While GOP front-runner Mitt Romney lags behind President Barack Obama in his appeal to female voters for the time being, the former Massachusetts governor has a secret “gem” at his disposal, says one of the Republican Party’s most influential female leaders, South Carolina Gov. Nikki Haley, in an exclusive interview with Newsmax.TV.
“He’s got to work on getting women, but I will tell you his biggest ammunition and his biggest gem that he’s got is Ann Romney,” declared Haley on Thursday. “She’s an amazing woman who has battled cancer, battled MS, but is a strong mother, wife, survivor, and support to her husband. And I think she’ll be a great asset when it comes to bringing more women on.”
The president has opened a significant lead over Romney in the nation’s top battleground states primarily as a result of a major shift in how women under 50 are planning to vote, according to a USA Today/Gallup poll released earlier this week.
The poll of at least a dozen key states, gave Obama a 51 to 42 percent edge over Romney among registered voters, and an 18-point lead among all women voters, which USA Today described as “a greater disparity between the views of men and women than the 12-point gender gap in the 2008 election” that helped Obama win the White House.
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Haley, who endorsed Romney even though her Palmetto State voters overwhelmingly went for former House Speaker Newt Gingrich in South Carolina’s January primary, said Romney would do well to engage women in a meaningful dialogue over the issues they care about.
“I think first of all, women are very thoughtful. They’re not one-issue type voters,” observed Haley, author of “Can't Is Not an Option: My American Story,” which chronicles her journey from being part of the first Indian family in a small Southern town to becoming the first female governor of South Carolina.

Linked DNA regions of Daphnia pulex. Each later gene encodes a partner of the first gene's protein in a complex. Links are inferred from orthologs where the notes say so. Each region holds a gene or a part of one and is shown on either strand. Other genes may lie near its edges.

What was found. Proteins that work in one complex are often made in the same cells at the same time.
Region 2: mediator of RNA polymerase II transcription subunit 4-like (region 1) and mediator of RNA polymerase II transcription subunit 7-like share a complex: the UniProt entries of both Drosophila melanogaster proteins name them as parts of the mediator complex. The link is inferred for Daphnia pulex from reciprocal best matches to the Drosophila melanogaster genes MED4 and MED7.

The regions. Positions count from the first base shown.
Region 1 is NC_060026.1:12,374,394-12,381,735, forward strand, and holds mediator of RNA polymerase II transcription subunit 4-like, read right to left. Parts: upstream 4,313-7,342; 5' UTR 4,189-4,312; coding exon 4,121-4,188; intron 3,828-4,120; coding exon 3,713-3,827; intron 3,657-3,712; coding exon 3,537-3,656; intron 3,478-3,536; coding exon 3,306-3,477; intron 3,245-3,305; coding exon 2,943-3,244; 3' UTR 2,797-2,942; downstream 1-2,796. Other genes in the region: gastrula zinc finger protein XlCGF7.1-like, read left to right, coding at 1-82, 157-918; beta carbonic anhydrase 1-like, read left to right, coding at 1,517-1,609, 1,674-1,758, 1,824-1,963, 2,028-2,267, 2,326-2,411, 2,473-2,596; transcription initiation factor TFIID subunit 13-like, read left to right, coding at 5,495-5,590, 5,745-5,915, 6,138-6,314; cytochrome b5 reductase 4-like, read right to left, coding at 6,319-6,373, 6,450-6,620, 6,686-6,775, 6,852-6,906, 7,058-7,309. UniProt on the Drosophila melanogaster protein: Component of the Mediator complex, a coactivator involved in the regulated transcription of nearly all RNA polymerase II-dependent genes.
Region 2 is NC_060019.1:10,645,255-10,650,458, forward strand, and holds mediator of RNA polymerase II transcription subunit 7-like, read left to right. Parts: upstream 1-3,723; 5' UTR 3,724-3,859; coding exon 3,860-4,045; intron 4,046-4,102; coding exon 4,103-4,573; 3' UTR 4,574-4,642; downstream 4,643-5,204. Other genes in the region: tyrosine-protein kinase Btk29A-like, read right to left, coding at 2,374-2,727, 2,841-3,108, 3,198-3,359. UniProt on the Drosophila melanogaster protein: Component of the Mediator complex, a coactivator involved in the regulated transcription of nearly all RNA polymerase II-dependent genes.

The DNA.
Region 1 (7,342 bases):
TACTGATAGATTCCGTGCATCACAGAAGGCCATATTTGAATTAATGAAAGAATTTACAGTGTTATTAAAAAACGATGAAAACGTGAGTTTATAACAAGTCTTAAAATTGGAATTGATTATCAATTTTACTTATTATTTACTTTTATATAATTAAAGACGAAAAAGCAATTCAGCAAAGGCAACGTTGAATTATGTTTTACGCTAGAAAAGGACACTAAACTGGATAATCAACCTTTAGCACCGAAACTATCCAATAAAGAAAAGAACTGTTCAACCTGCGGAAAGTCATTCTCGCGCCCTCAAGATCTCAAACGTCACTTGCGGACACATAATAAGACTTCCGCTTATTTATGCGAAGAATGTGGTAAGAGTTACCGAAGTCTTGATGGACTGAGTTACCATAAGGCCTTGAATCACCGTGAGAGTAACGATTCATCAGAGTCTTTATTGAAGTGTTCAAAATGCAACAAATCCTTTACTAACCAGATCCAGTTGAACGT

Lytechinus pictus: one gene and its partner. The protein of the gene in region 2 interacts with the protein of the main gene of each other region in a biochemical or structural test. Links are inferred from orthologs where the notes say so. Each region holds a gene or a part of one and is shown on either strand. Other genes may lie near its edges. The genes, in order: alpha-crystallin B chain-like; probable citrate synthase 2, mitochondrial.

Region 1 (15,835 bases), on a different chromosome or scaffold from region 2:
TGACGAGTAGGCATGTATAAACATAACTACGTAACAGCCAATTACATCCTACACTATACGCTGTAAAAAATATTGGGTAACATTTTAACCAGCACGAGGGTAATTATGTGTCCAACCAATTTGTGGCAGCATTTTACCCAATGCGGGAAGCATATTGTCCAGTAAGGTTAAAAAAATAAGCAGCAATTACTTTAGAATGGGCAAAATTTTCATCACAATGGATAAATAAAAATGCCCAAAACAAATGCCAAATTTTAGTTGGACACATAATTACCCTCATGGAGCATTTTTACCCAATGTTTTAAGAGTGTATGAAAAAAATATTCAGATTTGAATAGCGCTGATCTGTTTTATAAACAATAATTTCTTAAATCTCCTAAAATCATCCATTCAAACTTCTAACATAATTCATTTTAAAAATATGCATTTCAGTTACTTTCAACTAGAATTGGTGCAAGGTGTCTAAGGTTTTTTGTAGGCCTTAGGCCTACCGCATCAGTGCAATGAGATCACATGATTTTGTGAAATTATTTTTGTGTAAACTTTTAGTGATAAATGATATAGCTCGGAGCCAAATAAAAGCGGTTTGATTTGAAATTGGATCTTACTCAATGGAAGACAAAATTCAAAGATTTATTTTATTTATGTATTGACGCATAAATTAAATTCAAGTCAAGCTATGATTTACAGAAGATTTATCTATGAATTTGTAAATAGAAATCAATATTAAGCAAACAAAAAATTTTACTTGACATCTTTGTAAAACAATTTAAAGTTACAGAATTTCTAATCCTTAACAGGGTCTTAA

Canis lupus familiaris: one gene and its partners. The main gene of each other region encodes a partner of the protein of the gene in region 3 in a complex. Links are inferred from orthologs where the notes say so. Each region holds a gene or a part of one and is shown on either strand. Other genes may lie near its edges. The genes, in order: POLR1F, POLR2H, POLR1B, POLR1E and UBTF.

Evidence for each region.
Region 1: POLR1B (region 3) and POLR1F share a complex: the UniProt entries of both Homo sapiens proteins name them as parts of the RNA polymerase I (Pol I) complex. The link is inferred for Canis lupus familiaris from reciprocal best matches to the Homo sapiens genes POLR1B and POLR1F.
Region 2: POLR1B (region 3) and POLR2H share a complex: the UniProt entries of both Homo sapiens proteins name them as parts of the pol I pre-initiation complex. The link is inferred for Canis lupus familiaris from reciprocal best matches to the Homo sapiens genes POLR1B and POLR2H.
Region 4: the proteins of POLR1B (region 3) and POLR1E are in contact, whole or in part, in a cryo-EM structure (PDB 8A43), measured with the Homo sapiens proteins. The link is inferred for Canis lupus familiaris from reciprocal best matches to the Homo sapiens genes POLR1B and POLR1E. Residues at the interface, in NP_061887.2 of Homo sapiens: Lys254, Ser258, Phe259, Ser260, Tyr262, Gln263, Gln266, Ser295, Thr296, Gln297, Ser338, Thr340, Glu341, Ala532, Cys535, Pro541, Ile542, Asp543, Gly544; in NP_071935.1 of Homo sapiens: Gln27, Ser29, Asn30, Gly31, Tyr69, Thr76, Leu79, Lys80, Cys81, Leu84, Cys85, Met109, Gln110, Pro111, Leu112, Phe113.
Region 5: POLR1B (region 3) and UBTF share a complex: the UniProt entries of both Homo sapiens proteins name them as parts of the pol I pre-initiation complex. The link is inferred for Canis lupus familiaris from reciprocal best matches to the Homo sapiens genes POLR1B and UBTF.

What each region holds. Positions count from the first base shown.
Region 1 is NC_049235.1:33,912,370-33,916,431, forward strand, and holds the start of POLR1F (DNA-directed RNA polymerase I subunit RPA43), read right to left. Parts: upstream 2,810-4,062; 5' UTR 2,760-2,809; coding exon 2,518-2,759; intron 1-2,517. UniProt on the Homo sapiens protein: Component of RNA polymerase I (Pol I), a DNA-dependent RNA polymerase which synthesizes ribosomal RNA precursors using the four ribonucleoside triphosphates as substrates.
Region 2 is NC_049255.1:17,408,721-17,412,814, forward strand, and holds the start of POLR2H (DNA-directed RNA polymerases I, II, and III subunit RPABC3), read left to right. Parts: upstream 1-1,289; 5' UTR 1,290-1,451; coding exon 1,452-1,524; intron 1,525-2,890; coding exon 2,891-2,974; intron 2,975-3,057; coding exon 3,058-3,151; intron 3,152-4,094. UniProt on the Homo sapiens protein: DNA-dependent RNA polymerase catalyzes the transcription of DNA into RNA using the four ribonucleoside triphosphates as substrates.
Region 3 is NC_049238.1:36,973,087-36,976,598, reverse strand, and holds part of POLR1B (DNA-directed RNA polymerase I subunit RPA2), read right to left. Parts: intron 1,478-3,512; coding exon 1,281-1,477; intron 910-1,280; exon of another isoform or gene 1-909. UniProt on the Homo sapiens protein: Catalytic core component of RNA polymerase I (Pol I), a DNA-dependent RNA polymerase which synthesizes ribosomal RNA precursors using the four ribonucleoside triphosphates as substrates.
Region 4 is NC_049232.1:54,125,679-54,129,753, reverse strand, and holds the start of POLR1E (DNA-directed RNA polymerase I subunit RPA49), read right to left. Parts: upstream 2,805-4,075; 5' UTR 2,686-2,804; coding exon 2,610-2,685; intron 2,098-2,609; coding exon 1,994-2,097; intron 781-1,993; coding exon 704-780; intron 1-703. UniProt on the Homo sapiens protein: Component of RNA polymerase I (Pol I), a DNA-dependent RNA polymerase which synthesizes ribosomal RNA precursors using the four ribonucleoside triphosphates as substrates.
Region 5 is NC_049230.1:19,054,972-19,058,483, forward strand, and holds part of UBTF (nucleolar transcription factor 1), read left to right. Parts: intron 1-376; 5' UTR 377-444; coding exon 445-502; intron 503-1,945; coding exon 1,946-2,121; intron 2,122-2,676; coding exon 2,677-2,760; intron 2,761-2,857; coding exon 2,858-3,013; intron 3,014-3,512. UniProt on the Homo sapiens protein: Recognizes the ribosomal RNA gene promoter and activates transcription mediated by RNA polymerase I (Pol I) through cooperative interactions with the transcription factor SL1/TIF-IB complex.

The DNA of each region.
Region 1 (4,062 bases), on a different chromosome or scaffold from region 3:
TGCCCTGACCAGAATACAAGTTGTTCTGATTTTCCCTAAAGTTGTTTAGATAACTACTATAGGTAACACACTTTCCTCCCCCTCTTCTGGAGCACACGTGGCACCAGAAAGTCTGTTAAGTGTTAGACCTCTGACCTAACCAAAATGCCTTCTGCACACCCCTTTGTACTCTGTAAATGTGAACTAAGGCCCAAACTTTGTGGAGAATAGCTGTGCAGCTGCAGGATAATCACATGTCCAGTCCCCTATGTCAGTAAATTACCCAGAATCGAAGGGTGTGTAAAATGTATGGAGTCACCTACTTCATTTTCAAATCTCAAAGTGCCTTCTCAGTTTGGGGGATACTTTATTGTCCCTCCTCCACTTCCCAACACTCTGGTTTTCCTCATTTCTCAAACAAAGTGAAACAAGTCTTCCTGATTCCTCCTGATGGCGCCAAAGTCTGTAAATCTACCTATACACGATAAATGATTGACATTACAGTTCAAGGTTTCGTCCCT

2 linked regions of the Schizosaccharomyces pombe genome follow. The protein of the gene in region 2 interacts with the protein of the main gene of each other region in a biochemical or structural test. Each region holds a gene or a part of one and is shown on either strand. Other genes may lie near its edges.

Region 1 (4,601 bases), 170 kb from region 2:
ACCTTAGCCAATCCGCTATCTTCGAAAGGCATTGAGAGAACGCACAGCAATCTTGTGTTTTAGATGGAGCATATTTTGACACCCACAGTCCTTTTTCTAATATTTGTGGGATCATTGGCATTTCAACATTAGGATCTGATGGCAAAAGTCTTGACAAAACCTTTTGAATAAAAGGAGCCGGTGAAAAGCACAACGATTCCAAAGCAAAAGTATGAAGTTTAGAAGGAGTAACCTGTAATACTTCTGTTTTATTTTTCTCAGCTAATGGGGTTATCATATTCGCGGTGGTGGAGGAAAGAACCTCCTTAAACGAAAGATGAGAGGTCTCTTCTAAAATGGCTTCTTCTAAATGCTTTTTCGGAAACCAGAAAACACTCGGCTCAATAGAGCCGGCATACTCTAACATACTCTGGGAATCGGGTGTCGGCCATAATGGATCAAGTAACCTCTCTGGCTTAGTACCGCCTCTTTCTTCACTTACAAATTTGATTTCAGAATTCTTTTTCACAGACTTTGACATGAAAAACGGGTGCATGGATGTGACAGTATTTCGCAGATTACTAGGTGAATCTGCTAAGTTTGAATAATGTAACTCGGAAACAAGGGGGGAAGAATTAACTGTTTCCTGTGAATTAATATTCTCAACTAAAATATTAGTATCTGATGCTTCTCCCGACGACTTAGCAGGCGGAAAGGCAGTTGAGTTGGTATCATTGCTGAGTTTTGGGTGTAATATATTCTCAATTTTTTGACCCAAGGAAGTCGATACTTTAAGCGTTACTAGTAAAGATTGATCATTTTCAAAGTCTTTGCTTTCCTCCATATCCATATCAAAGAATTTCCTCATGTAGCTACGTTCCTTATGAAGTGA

“They care about jobs. They care about the economy. They care about healthcare, and education, and the debt of our children and our grandchildren, and so I think what Gov. Romney needs to do is go to women and talk to them — and talk about their concerns and their issues. And that’s how you relate with them,” advised Haley.
One important lesson Romney can take from Haley’s successful gubernatorial campaign at age 38, is not to necessarily focus on people who are like minded. “You go to the people that you want to really relate to — that you want to show that you are more similar than you are different,” she said. “You want to show them where you do agree, and I think, you know he’s got to work on that.”
She chose Romney in part because she wanted someone who understood her plight as a governor, but who also was removed from day-to-day Washington politics.
“The number one thing is I do not want anyone associated with Washington,” she insisted. “It is chaotic. I feel like we need new fresh leadership. I wanted someone that knew what it was like to be on the other side of government— that knew what it was like to hire, and create jobs, and knew what it was like when businesses failed.”